The invention concerns a polyethylene foam board used as a body board, surf board or other board for water sports or for snow skiing, sledding or other snow sports.


The use of a foam board as a body board, surf board, water ski, snow sled or other recreational board is well known. Presently used sports boards of this type have at least two disadvantages. Firstly, present boards are insufficiently slick and do not have good gliding characteristics either through the water or on snow, and secondly, presently used boards are easily punctured and absorb water, making the board unduly heavy.

Polyethylene foam boards are known in the art, and have polyethylene foam sheet laminated to a polyethylene foam core. Known boards may have a lower surface of Surlyn, an ionomer sheet material manufactured by E.I. Du Pont and Company, Limited. While Surlyn provides a smooth finish to the lower surface of the board, it cannot be applied to either the deck or the edges of the board since it cannot be satisfactorily adhered to curved surfaces.


A sports board of the invention is used for water sports, snow sports, and other uses, and has a shaped core of closd-cell polyethylene foam to which a laminate of a denser closed-cell polyethylene foam and polyethylene film is heat laminated. The film/foam laminate is made by heat lamination and is adhered to the deck surface, lower surface and edges of the board, thus encasing the board with the laminate. The polyethylene film is positioned as the outer surface of the board, and provides a slick surface over substantially the whole board, facilitating movement of the board through water or snow. The slick, glossy polyethylene outer film surfaces is resistant to puncturing, thus preventing water absorption by the board.


FIG. 1 is a schematic flow diagram of the method of making the foam board of the invention.

FIG. 2 is a bottom plan view of a board of the invention, showing the edge strips.

FIG. 3 is a cross-sectional view taken on line 3--3 of FIG. 2.


The polyethylene foam board of the invention has a slick outer skin over substantially all of its surface providing greatly improved performance in the water or on snow. In manufacturing boards for aquatic or snow sports, surface slickness is a great advantage, but until now it has not been possible to provide surface slickness on all surfaces of a soft polyethylene foam core board. Slick surfaces have previously only been possible on rigid fiberglass boards. The boards of the invention have a foam core and are "soft boards".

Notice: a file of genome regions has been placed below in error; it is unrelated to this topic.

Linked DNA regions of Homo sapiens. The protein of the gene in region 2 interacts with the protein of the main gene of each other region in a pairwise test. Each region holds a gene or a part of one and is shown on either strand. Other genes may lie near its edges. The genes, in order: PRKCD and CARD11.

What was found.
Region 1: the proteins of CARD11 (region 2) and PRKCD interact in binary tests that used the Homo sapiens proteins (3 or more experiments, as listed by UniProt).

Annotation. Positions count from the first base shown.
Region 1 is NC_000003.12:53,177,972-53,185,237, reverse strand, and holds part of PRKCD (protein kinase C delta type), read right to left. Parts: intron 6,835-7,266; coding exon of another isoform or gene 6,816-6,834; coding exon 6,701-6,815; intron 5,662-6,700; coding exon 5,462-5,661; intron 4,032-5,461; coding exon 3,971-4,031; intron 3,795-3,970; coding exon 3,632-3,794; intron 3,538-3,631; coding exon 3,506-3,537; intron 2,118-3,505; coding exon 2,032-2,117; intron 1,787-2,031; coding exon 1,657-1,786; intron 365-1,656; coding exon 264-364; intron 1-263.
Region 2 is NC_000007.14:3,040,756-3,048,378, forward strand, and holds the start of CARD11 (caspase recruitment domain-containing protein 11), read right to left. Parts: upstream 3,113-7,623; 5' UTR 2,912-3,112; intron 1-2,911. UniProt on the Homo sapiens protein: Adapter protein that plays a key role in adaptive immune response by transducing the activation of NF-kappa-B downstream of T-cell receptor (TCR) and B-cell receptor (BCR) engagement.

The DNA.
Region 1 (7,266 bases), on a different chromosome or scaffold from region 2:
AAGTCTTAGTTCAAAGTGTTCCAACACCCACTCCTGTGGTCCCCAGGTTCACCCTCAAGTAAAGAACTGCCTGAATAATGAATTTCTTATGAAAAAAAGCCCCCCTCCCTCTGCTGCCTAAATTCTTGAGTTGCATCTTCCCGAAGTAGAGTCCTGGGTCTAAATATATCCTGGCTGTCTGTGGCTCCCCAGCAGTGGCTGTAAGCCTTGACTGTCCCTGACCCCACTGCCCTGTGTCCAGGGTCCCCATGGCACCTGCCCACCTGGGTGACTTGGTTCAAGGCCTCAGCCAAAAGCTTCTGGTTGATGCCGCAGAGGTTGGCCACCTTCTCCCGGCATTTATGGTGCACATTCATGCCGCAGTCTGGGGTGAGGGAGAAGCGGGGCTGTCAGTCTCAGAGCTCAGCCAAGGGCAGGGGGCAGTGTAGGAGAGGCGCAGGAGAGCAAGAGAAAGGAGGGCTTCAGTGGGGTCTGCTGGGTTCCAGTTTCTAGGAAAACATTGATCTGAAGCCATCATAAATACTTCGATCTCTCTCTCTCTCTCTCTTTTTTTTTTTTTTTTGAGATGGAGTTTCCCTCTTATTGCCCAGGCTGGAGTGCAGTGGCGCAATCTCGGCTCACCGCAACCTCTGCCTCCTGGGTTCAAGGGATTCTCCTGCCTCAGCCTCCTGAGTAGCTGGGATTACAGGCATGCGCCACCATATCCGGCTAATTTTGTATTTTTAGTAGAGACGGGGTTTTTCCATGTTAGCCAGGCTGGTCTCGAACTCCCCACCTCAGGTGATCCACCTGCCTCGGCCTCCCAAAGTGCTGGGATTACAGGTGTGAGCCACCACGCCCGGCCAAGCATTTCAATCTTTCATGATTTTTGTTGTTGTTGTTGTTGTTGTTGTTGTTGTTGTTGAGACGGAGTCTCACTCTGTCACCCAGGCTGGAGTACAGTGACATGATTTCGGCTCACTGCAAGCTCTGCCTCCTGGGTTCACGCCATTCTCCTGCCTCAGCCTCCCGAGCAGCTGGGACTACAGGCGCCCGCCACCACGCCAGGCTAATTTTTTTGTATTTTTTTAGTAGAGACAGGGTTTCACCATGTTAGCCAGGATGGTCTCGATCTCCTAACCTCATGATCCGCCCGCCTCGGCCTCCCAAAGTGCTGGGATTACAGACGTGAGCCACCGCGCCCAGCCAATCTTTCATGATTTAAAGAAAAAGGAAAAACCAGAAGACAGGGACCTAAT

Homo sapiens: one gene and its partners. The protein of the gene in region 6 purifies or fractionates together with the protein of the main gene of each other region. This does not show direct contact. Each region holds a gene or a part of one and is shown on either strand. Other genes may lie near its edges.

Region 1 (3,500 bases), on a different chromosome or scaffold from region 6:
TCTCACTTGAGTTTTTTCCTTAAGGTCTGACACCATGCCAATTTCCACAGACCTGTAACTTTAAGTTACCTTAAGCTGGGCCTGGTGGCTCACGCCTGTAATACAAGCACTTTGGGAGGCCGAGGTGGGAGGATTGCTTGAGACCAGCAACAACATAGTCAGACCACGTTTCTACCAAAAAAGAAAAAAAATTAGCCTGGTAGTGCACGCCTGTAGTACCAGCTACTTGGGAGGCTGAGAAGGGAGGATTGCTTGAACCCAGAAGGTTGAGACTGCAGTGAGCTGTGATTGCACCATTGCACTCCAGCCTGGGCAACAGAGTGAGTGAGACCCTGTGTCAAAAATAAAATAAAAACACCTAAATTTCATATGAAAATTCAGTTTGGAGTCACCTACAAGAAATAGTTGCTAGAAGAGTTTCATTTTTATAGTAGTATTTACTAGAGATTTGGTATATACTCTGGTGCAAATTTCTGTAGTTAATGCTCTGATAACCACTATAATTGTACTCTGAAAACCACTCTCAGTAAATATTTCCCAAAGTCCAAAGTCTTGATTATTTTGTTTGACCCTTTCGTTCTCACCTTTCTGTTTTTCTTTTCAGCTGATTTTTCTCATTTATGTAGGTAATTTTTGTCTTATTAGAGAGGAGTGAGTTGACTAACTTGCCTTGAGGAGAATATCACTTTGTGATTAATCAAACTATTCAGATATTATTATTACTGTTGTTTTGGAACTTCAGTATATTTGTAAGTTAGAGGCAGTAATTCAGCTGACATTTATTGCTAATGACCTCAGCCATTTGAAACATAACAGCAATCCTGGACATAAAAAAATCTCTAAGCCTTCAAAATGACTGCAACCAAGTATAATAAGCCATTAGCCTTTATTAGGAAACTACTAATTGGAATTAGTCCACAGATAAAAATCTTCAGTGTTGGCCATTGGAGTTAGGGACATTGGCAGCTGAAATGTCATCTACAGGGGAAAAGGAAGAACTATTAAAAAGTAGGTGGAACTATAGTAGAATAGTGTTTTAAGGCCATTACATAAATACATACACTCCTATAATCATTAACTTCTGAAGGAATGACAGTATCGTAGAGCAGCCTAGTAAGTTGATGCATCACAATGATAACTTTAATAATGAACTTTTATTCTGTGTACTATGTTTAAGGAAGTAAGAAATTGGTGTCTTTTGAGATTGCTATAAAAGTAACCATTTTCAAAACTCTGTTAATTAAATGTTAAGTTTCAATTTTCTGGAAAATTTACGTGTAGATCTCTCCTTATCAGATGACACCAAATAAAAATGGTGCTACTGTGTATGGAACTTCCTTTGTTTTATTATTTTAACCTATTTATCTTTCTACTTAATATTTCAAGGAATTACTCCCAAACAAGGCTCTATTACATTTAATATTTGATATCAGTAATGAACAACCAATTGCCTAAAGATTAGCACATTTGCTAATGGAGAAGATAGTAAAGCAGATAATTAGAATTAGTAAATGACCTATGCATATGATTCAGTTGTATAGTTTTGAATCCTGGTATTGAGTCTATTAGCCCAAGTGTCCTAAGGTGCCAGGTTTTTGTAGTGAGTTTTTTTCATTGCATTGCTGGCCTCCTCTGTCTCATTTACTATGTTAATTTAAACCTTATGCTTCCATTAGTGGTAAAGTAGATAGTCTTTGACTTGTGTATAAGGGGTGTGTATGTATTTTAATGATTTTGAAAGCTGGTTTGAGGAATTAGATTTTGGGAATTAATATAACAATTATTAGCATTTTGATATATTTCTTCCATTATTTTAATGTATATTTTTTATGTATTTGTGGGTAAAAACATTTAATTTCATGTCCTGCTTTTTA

The slick surface on the deck, underside and side rails of the board creates less drag and promotes quick release from the surface of the water, snow, ice, grass, or other surface on which the board is used. The board has improved performance, superior cosmetic appearance, ability to receive permanent color impregnation of a logo, ability to receive dry adhesive traction material, decreased water absorption by the board, and other benefits.

In a preferred embodiment of the invention, a polyethylene foam board has a shaped core of closed-cell polyethylene foam planking which has a density of about 1 to 10 pcf, and preferably a density of about 2 to 4 pcf. The core may either be made from a single piece of foam planking cut to shape, or may be composed of a laminate of a plurality of foam sheets either heat laminated to each other, or laminated by other methods known in the art such as polyethylene film lamination. A laminated core is cut to shape similarly to a one-piece core.